Two hundred years ago, Mary Wollstonecraft Shelley created one of the most famous novels ever written, “Frankenstein,” a book with a remarkable backstory that physicist and author Sidney Perkowitz will recount in an Orcas Currents lecture on Sunday, Sept. 16 in Orcas Center, beginning at 4 p.m.
Shelley was only 18 when she began a harrowing tale that has inspired a multitude of books and films. Her portrayal of a tormented being created by the scientist Victor Frankenstein remains relevant in today’s world, as science advances ever more rapidly and we face the possibility of humans modifying and perhaps even creating life.
In this talk, based on his recent book “Frankenstein: How a Monster Became an Icon,” Perkowitz will introduce Shelley and her literary circle, including her famous husband, the poet Percy Bysshe Shelley. He will explain how she came to write the novel and present book excerpts and clips from Frankenstein films to illustrate how the story has evolved over two centuries. In closing, he will suggest how the story still serves as a guide to and warning about the role of science in modern society.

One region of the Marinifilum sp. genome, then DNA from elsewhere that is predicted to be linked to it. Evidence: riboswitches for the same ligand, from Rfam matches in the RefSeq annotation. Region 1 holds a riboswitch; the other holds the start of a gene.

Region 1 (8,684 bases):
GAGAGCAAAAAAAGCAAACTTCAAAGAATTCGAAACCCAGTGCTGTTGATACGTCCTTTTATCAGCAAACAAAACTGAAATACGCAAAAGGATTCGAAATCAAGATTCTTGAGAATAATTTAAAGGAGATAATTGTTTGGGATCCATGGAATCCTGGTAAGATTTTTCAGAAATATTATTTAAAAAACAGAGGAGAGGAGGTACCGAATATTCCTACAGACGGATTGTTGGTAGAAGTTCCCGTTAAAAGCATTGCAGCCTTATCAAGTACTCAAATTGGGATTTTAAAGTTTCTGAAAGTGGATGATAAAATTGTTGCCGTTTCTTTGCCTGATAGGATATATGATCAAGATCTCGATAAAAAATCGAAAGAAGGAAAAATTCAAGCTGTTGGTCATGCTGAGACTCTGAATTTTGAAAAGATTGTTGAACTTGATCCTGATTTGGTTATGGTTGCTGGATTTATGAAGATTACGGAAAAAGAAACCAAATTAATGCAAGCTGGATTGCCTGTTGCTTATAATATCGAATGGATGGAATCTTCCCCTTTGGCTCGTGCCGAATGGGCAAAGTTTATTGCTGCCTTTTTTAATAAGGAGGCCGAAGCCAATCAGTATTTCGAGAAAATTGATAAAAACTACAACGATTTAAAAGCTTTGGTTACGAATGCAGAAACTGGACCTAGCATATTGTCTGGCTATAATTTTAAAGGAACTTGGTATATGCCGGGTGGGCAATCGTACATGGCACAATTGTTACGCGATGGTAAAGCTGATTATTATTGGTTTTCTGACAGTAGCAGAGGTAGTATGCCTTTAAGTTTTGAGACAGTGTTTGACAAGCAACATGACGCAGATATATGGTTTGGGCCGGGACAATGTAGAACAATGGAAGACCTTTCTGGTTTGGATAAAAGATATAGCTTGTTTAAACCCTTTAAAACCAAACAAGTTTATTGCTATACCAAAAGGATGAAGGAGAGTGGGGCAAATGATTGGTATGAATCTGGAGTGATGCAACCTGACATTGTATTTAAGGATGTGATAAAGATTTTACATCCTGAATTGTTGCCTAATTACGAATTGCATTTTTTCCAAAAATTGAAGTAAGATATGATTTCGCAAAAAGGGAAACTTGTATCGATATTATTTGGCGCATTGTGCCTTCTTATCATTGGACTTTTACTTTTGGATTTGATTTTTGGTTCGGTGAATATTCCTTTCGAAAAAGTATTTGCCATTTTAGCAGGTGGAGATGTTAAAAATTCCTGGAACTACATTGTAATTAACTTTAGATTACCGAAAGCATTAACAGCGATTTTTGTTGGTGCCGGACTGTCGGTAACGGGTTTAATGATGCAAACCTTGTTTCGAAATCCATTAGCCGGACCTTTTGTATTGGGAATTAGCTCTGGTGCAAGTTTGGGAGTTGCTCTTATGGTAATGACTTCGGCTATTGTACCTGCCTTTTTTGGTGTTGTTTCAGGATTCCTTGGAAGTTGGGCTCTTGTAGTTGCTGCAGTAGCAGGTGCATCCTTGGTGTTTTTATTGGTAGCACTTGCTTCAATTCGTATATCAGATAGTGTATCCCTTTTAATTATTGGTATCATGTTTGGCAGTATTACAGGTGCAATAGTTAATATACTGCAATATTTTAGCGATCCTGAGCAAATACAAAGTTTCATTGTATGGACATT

Sidney Perkowitz attended Brooklyn Polytechnic Institute and earned his Ph.D. in physics at the University of Pennsylvania. As the Candler Professor of Physics at Emory University, he published over 100 research papers and books on topics in atomic, molecular and condensed-matter physics.
As Professor Emeritus, he now presents science for general readers in his books. He has appeared on the BBC, CBC, CNN, NPR and many other outlets, discussing topics ranging from the science of food to science in the media. He is a distinguished Fellow of the American Association for the Advancement of Science and was given a Lifetime Achievement Award from the Society for Literature, Science and the Arts.
This Orcas Currents event is cosponsored by Janet Alderton and the Orcas Island Public Library. Admission is free but donations are welcome.